Making A Client Wait
An urgent and unexpected task may lead to unavoidable delays at times. The situation becomes even more critical when one has a client waiting in the office wondering about the appointment that had been fixed well in advance! So, how does one avoid alienating a customer who has been inadvertently placed in such an awkward situation?
• First, take the trouble to make apologies in person. Tell your client how long you are likely to be delayed. If you are away from office, have your secretary or a colleague do this for you. • Offer refreshments and reading material. This is definitely an occasion to pamper him. • Don't keep him waiting longer than 15 or 20 minutes. If you can't get away from the urgent task delaying you, explain the situation, apologise and schedule another meeting. • Call to express regret for wasting his time. Making amends and restoring goodwill should be your top priority.
The act of gifting is a symbolic way of marking special occasions, impressing another, expressing thanks, and sometimes offering a bribe! Your reason for gifting is your business, but here are some tips on how to do it graciously.
• Ensure that your choice of gift is appropriate for the occasion, and for receiver. For instance, a chocolate cake given to a friend on a diet would be a little thoughtless! • Sometimes very expensive gifts could embarrass the receiver, especially if he is not in a position to reciprocate with one of similar value. Be sensitive to this issue. • Certain companies have strict policies about their employees NOT accepting expensive gifts or any gifts from business associates. Take note. • Be careful when considering your choice of gift, by keeping the nationality of the person in mind. Certain items may signify mourning, or be considered a bad omen and the last thing you need to do is upset a foreign business associate, whom you’re trying very hard to impress.
Business stationery is the first step in building a corporate identity. It allows a free expression of one’s true personality in a smart, 'business’ sort of way. If you are an artist, or employed ‘in the media’ you can give your imagination free rein. For most other kinds of business, it is best to be conservative and project an image of practicality.
The finer print… The purpose a business card is to introduce you. It is also an invitation to establish and retain communication. • Your card should bear your name, position and responsibility in the organization, the name of the business, address, a scaled down logo (if any) and information about how you can be contacted. • Use a standard sized business card. If your card is too large to fit into a card holder or wallet, it will end up in the back of a drawer or thrown in a dustbin, and it’s of no use to anyone there! • The standard business card measures 31/2 inches by 2inches. The most appropriate font size for a business card is 8-10 point for name and business name and 6.5-8 point for address and other information.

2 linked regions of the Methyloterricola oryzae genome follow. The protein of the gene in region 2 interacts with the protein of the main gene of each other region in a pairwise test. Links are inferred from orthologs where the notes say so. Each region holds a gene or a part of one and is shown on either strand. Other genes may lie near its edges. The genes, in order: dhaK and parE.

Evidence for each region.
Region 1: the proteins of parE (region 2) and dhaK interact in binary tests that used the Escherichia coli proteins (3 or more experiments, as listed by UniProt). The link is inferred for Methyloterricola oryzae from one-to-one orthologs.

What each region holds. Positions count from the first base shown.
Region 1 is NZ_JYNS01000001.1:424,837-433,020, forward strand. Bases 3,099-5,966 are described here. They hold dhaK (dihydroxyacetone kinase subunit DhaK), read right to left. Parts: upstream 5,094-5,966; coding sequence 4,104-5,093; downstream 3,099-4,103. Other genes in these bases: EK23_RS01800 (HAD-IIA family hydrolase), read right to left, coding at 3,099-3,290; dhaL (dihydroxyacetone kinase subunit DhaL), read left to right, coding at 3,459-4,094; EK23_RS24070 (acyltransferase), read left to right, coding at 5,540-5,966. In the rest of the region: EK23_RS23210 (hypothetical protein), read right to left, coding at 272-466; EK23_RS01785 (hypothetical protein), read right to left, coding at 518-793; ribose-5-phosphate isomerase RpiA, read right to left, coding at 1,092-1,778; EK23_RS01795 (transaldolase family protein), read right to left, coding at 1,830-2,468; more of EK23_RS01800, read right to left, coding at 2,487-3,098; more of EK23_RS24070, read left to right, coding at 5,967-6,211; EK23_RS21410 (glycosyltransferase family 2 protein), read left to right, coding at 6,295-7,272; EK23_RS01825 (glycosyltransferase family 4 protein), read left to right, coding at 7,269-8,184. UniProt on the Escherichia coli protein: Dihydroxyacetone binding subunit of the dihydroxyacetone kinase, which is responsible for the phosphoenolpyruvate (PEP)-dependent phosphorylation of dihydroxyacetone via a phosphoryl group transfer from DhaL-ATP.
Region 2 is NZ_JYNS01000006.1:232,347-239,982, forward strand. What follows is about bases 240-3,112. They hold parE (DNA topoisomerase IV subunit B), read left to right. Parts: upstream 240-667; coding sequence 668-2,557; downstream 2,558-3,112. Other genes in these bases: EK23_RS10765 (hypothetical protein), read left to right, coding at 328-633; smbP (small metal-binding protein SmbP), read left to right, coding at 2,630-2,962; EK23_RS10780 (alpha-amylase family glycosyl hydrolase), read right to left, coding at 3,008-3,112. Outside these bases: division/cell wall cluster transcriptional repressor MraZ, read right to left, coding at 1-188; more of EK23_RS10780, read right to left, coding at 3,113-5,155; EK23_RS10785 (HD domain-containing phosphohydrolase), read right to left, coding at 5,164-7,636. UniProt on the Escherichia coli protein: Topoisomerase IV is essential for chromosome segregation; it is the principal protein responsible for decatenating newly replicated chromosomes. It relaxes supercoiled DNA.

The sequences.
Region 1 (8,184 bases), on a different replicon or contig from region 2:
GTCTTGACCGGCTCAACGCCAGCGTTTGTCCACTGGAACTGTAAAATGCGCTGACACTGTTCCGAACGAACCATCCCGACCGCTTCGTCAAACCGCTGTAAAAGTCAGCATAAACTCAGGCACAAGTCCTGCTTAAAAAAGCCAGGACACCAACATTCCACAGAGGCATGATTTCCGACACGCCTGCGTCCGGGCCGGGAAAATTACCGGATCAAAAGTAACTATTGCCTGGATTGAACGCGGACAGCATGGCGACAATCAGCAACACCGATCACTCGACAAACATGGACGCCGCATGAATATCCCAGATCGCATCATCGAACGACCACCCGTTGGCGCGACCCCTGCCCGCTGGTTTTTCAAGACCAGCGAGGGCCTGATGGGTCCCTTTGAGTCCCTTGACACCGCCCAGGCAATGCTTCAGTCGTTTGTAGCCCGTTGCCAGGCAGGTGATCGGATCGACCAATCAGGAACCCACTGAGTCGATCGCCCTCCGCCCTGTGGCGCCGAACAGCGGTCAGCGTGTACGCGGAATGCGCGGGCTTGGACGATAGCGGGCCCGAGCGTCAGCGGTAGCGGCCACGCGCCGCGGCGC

In an ideal case scenario, the boss would never ask a subordinate to run personal errands for him/her. Reality, however, is very different, but when handled with deft and poise can turn a no win situation to a win win one.
• When asked to run a personal errand by your senior, tell him/her that it is beyond the limits. Citing pressing office work as reason also works. These reasons are good enough to put off even some of the most pressing seniors. • Another method is to avoid running personal errands for boss would be to tell him/her in a casual manner, preferably away from the office that official work doesn't give you time to run personal chores. S/He might not be thrilled about it but a mixture of diplomacy and firmness should be convincing.
As a senior executive, don't ask juniors to run errands for you. You know they have a right to refuse, but chances are that they will not. Resentment doesn't make for the best work environment!
Meeting a customer or prospective client over a meal has become a common practice today. The meal may be as casual as a sandwich in a fast food joint or an elaborate lunch or dinner at a more formal restaurant. Whatever be the case and setting, one must follow certain rules to make the conversation and meeting effective:
• Ask for food preference, but don’t leave the responsibility of choosing the restaurant to your guest. Keep in mind his preference, the location of his office and of course your budget while making the choice. • Be specific about the time and place. You don’t want to be sitting at a restaurant called ‘The Residency’ while your guest is waiting at the foyer of the `Residency Hotel’, wondering why you haven’t turned up. • Confirm your reservation at the restaurant, and confirm the meeting with your guest.
A ‘working’ lunch or dinner is common corporate practice in most business houses. Once an invitation has been extended to you, it is your choice to accept or decline it, but it is your obligation to follow through with it once you accept.
• Give your response as soon as possible. Confirm the exact time and place if you have accepted the invitation. • If you are a vegetarian or have particular food preference/allergies, let your host know well in advance.
Once you accept an invitation and you are forced to cancel it for some reason, inform your host at the earliest, apologize profusely, and try to reschedule the appointment.
Business stationery is the first step in building a corporate identity. It reflects upon the person, the institution and the values they profess. If you are an artist, or employed in the 'media' you can give a free reign to your imagination. However for the rest who are forced to adhere to dapper standards here are a few basic guidelines: